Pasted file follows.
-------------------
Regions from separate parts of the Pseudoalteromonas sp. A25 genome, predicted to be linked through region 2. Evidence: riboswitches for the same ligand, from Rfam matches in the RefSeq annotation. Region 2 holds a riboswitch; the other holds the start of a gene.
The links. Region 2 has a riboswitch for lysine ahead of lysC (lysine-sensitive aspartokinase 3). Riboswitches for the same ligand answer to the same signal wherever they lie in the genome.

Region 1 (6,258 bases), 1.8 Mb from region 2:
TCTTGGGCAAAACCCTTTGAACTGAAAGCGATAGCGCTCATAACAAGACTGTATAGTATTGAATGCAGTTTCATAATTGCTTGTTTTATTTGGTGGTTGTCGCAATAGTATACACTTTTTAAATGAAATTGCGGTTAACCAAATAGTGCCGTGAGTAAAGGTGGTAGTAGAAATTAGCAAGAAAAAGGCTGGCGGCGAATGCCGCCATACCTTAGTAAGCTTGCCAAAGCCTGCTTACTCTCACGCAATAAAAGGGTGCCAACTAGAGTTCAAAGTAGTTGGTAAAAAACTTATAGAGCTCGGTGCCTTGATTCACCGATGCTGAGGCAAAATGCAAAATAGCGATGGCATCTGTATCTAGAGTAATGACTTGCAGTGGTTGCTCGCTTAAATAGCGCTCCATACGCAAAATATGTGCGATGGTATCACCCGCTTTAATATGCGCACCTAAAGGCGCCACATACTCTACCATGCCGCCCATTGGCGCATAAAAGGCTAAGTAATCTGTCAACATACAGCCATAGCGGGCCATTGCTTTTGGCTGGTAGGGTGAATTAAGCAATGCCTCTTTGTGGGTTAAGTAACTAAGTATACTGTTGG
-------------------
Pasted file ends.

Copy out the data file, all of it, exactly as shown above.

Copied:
Regions from separate parts of the Pseudoalteromonas sp. A25 genome, predicted to be linked through region 2. Evidence: riboswitches for the same ligand, from Rfam matches in the RefSeq annotation. Region 2 holds a riboswitch; the other holds the start of a gene.
The links. Region 2 has a riboswitch for lysine ahead of lysC (lysine-sensitive aspartokinase 3). Riboswitches for the same ligand answer to the same signal wherever they lie in the genome.

Region 1 (6,258 bases), 1.8 Mb from region 2:
TCTTGGGCAAAACCCTTTGAACTGAAAGCGATAGCGCTCATAACAAGACTGTATAGTATTGAATGCAGTTTCATAATTGCTTGTTTTATTTGGTGGTTGTCGCAATAGTATACACTTTTTAAATGAAATTGCGGTTAACCAAATAGTGCCGTGAGTAAAGGTGGTAGTAGAAATTAGCAAGAAAAAGGCTGGCGGCGAATGCCGCCATACCTTAGTAAGCTTGCCAAAGCCTGCTTACTCTCACGCAATAAAAGGGTGCCAACTAGAGTTCAAAGTAGTTGGTAAAAAACTTATAGAGCTCGGTGCCTTGATTCACCGATGCTGAGGCAAAATGCAAAATAGCGATGGCATCTGTATCTAGAGTAATGACTTGCAGTGGTTGCTCGCTTAAATAGCGCTCCATACGCAAAATATGTGCGATGGTATCACCCGCTTTAATATGCGCACCTAAAGGCGCCACATACTCTACCATGCCGCCCATTGGCGCATAAAAGGCTAAGTAATCTGTCAACATACAGCCATAGCGGGCCATTGCTTTTGGCTGGTAGGGTGAATTAAGCAATGCCTCTTTGTGGGTTAAGTAACTAAGTATACTGTTGG